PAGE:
Wednesday, November 16, 2011

Betty Lou Kyle's Passion For Theater

Betty Lou Kyle is a living legend among Noblesville’s theater community, having directed or acted in 44 local productions in the past 5 decades. She returns after a 6 -year absence from the stage as the director of the Belfry Theater’s next production, The Perfume Shop.

I ate lunch with Betty Lou recently at The Hamilton restaurant and asked her why she returned to the theater after such a long break. In her typical self-deprecating style, she said, “I wanted to stay involved in something - not just play cards,” she chuckled.

She recalled her first local play, The Emperor’s New Clothes, presented in the 1968 in the O. V. Winks building at the 4-H Fairgrounds, before the Belfry’s current location on State Road 38 was even created. It also marked her creation of the Apprentice Players, an annual play staring local children. In addition to directing, she has acted in productions such as Driving Miss Daisy and Little Foxes.

Betty Lou told me about studying drama at Indiana University, where she met her late husband, well-known attorney, John Kyle. Theater was a family affair from that moment on. Both Betty Lou and John were founding members of the Hamilton County Theater Guild and acted in plays there throughout their marriage. Betty Lou laughs, recalling, “John even tied me to the railroad tracks once in the play 10 Nights In A Bar Room.”

All of her children, son John Kyle Jr., and daughters Amy Bradburn and Kathy Abrell appeared in Apprentice Player shows. And coincidentally, her granddaughter, McKenzie Kyle, now a professional actress in Los Angeles performed in a production of The Perfume Shop in Sarasota, Florida recently.

At age 82, being back in the theater with actors, set designers, props people and costumers looking to her for direction is admittedly intimidating, but Betty Lou says the excitement for building a show returned quickly. “Once the actors took the stage for preliminary readings I was drawing energy from them.”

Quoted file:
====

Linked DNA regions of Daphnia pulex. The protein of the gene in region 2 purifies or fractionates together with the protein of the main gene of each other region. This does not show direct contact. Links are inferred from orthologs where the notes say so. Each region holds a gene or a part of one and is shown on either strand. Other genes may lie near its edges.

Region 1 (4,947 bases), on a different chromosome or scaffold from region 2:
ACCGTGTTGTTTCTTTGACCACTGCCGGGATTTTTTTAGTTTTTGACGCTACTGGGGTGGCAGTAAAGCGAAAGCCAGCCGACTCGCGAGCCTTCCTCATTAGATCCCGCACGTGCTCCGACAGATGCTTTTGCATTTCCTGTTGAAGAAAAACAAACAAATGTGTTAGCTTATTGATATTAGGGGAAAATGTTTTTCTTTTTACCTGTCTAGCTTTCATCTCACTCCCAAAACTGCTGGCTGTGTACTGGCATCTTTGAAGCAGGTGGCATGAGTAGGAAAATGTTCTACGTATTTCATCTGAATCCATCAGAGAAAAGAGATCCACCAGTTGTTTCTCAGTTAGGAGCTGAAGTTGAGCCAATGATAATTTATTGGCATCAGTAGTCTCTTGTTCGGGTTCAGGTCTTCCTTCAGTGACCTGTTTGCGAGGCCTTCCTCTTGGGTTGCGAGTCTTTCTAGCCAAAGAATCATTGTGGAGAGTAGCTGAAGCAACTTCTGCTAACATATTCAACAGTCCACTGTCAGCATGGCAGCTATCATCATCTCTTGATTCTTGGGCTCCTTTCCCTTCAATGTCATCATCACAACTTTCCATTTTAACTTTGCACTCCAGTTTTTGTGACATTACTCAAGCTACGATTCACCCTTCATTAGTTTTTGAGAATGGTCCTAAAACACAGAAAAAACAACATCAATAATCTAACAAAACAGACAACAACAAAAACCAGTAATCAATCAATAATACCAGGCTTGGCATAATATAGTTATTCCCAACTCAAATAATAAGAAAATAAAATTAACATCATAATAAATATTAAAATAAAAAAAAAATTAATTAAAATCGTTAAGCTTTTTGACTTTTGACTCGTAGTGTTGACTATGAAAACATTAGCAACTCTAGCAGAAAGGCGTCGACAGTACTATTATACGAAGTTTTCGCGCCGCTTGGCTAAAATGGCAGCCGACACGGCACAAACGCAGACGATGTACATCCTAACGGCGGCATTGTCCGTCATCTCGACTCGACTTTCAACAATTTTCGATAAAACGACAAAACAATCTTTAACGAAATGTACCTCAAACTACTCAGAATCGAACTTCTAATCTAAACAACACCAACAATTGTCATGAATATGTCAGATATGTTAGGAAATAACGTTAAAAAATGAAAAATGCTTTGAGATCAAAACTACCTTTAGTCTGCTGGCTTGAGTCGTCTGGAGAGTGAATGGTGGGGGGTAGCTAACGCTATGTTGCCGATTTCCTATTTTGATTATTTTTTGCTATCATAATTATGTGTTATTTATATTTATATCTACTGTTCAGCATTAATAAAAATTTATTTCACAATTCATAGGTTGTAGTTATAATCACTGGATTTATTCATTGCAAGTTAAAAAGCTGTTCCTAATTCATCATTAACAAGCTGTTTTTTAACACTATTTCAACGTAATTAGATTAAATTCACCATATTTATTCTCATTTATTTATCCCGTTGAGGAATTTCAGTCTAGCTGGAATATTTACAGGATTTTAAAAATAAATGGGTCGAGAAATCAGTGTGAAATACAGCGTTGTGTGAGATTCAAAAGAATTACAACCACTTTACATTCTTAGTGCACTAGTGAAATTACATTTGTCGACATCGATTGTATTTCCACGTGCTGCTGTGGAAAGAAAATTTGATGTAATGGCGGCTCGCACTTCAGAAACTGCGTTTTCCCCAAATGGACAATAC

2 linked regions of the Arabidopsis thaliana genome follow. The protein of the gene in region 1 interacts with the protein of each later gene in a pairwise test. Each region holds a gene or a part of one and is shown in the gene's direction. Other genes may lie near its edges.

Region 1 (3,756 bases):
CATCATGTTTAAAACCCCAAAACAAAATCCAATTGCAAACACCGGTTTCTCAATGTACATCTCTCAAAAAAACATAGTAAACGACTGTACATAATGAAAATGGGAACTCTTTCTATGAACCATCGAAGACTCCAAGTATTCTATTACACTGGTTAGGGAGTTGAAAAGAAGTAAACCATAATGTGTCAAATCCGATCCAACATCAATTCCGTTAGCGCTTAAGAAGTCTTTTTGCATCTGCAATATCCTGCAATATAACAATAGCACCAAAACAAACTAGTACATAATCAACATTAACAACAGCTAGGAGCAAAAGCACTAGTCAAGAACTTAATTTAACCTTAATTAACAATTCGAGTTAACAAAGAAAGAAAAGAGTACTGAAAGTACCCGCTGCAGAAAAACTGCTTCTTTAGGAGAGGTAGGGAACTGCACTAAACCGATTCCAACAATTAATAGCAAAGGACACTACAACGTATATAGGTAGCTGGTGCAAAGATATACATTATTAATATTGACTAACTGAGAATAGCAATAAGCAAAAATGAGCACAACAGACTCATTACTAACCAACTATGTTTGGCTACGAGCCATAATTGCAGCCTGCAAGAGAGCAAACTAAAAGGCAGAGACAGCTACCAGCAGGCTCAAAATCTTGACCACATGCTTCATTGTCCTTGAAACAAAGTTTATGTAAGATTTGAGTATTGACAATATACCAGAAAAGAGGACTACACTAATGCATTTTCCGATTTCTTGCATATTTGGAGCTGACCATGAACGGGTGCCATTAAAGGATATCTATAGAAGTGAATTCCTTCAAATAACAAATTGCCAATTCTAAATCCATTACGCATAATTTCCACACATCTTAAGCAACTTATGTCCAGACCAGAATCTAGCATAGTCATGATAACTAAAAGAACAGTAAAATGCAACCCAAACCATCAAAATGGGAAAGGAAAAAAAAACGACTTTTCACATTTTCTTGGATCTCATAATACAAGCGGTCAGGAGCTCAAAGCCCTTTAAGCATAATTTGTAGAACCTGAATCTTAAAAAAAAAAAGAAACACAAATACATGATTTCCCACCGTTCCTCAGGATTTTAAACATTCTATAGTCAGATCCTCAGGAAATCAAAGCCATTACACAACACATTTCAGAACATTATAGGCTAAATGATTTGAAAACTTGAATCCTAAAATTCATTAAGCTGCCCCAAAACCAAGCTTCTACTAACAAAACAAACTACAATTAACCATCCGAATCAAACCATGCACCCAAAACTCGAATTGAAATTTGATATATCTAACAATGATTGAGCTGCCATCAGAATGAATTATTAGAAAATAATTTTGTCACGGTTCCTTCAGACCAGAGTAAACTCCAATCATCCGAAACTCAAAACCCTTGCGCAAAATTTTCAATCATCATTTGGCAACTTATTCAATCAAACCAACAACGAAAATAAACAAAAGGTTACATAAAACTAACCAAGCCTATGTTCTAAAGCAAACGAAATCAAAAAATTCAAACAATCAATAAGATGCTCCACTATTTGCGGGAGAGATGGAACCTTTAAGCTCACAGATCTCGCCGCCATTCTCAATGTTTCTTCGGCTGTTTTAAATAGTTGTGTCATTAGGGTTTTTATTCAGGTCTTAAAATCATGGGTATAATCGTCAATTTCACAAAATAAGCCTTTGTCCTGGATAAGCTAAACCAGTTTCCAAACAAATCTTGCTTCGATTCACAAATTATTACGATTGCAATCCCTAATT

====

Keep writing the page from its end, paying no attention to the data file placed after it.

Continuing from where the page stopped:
The Perfume Shop is set in early 20th century Hungary during the Christmas holidays and is a light-hearted love story about two bickering co-workers who unknowingly exchange love letters as anonymous pen pals. It was the foundation of the Tom Hanks, Meg Ryan film, You’ve Got Mail.

In a series of coincidences, Betty Lou’s family history at the Belfry is echoed by the experiences of several other families involved in The Perfume Shop, giving the entire production a cozy feeling of close emotional bonds.

Mary Jo Bick, wife of assistant director, Jeff Bick, is the stage manager, and their son Michael is acting in the show. Long-time Belfry actor, Ginny Burt is joined on stage by nieces Anne Auwaerter and Fran Knapp. Gina Beckner and her small children, Emma and Jackson are all sharing their first stage experiences. And Jannette Wiles, a costumer on this production and a Belfry veteran of 37 years, will see her granddaughter, Grace perform in the show.

I stopped by the Belfry on a damp weeknight earlier this week. A scene was being rehearsed on stage. Other actors studied lines in various corners of the theater. Betty Lou and Jeff Bick sat side by side in the theater seats, note pads and play books in their laps, fielding questions from a costumer, then an actor, then they whisper ideas and questions back and forth together while three actors continue their scene on stage. Betty Lou shouts out to one, “Louder, Tom.”

Betty Lou attends to fewer details now than she might have 10 years ago, instead focusing on the actors and the final presentation of the story. Though she is a slight and soft-spoke women, when she begins offering direction to actors, many young enough to be her grandchildren, they fall hushed and focused, respectful of her professional stature and authoritative knowledge of what works on stage and what doesn’t.

Watching Betty Lou orchestrate this close-knit handful of families and Belfry veterans in what is likely her theatrical swan song is stirring. It reminds me of the many giants of this community I’ve been fortunate enough to know over the years, people who have, with passion and inspiration, made it a great place to live.

The Belfry Theater is located on 10690 Greenfield Avenue, just east of State Road 37. The Perfume Shop will run from November 25 to December 11th. Tickets can be reserved at

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